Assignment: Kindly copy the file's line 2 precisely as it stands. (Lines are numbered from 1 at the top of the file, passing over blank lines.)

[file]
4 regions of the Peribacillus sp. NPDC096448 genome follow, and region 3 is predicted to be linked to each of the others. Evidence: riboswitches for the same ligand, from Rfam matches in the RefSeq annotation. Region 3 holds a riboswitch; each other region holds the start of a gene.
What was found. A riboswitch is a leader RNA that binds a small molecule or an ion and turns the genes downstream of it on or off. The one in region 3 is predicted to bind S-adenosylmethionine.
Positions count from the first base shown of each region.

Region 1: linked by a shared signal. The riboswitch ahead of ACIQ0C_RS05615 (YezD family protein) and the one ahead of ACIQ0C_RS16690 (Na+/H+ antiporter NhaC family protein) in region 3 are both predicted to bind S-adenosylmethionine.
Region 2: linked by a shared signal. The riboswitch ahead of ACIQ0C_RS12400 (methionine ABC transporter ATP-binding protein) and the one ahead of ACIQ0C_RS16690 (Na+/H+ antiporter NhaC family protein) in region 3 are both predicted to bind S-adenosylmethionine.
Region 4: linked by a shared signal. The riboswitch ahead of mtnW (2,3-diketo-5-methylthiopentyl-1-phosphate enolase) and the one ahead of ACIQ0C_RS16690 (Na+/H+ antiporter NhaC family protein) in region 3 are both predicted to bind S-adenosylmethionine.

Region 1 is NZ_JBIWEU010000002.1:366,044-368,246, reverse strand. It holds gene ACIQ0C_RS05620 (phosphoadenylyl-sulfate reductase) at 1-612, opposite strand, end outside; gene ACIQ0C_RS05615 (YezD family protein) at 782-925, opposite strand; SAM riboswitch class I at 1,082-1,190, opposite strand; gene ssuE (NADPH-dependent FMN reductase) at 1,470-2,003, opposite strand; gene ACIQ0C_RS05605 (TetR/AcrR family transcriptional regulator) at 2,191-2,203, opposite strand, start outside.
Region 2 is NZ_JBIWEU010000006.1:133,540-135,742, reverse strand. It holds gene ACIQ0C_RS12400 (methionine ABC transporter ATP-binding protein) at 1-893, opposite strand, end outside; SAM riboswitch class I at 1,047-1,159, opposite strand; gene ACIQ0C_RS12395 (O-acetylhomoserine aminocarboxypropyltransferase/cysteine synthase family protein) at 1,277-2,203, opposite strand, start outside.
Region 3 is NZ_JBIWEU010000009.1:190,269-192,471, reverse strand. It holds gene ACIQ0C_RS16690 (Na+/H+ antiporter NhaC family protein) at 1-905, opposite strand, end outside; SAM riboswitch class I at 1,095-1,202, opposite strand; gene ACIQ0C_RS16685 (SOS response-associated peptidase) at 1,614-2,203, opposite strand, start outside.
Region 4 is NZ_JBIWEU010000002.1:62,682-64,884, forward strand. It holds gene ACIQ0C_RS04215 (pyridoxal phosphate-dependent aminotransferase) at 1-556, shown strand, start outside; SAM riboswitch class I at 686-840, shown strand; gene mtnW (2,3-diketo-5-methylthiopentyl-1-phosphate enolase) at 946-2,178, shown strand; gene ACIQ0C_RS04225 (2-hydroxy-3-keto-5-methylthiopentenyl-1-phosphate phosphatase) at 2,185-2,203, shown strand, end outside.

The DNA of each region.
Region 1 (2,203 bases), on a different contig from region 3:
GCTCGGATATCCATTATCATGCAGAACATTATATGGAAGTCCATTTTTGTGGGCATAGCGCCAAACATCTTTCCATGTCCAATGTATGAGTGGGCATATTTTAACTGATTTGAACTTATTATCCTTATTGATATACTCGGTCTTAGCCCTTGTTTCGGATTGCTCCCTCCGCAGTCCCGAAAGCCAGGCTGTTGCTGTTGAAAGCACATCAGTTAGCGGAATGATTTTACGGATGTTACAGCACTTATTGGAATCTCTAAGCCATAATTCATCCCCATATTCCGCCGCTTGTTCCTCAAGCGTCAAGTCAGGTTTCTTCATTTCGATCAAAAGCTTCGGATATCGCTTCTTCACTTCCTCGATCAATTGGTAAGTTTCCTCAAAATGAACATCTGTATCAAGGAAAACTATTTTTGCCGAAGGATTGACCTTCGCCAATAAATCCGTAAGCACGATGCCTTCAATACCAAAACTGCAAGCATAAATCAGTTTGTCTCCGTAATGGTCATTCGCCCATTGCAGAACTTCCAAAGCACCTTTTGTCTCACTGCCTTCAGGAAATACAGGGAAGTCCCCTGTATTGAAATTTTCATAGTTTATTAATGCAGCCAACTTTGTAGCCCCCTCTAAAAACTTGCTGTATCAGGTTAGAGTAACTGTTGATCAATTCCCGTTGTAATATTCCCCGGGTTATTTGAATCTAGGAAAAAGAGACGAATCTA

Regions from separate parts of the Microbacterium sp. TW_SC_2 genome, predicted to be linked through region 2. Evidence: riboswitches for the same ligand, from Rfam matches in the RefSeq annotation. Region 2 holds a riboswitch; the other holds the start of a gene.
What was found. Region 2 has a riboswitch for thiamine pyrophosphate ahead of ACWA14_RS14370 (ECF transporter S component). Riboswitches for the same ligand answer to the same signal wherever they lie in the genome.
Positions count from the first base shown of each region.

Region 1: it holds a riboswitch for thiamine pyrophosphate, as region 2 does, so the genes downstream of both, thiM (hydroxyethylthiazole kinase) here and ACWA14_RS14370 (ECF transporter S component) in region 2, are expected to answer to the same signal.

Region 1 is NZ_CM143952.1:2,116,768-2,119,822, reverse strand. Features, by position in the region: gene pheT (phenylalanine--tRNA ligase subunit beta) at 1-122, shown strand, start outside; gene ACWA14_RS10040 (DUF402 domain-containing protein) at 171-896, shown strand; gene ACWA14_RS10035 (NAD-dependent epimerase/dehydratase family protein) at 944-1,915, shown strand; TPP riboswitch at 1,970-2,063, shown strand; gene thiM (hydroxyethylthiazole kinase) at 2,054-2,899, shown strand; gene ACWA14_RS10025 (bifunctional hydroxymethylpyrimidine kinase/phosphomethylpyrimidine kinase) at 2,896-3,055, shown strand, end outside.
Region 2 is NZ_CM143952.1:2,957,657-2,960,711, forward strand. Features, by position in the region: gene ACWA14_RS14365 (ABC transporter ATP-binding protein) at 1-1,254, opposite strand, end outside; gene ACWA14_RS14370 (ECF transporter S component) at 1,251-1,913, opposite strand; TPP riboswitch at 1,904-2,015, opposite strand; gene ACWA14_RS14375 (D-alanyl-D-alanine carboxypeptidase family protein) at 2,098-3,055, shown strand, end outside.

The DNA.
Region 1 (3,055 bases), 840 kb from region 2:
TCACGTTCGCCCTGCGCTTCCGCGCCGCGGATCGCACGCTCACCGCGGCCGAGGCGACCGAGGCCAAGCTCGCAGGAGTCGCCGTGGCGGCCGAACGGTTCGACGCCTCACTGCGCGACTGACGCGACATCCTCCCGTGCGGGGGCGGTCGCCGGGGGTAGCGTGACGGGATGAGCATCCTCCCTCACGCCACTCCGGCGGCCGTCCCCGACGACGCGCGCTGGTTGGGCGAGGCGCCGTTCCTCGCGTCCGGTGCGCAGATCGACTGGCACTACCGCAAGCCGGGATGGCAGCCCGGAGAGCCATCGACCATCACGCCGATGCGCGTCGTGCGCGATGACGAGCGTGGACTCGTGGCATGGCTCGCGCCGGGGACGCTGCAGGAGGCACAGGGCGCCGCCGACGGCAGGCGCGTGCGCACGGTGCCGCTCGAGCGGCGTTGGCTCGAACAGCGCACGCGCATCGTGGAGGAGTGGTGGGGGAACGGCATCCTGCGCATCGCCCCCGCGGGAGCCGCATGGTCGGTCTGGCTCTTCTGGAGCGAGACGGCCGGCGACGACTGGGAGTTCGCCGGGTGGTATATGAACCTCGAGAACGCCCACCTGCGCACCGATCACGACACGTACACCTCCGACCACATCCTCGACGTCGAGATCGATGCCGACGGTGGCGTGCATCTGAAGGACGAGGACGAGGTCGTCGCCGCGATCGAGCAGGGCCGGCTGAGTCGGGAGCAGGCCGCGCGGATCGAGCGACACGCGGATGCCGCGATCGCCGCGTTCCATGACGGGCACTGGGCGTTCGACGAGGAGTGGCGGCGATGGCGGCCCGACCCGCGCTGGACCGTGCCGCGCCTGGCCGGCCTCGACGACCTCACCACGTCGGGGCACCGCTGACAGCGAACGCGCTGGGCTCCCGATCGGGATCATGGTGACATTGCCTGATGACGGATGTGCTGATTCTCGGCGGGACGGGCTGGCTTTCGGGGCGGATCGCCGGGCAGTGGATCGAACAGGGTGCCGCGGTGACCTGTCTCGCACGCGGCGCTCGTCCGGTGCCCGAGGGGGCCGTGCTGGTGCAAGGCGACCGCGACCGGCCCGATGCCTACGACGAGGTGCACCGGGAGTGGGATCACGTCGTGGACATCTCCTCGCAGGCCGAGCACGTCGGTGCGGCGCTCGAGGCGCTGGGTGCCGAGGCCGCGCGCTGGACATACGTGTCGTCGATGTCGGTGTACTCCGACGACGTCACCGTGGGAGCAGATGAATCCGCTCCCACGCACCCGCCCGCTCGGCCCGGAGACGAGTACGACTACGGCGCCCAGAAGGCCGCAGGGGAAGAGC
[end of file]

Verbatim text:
What was found. A riboswitch is a leader RNA that binds a small molecule or an ion and turns the genes downstream of it on or off. The one in region 3 is predicted to bind S-adenosylmethionine.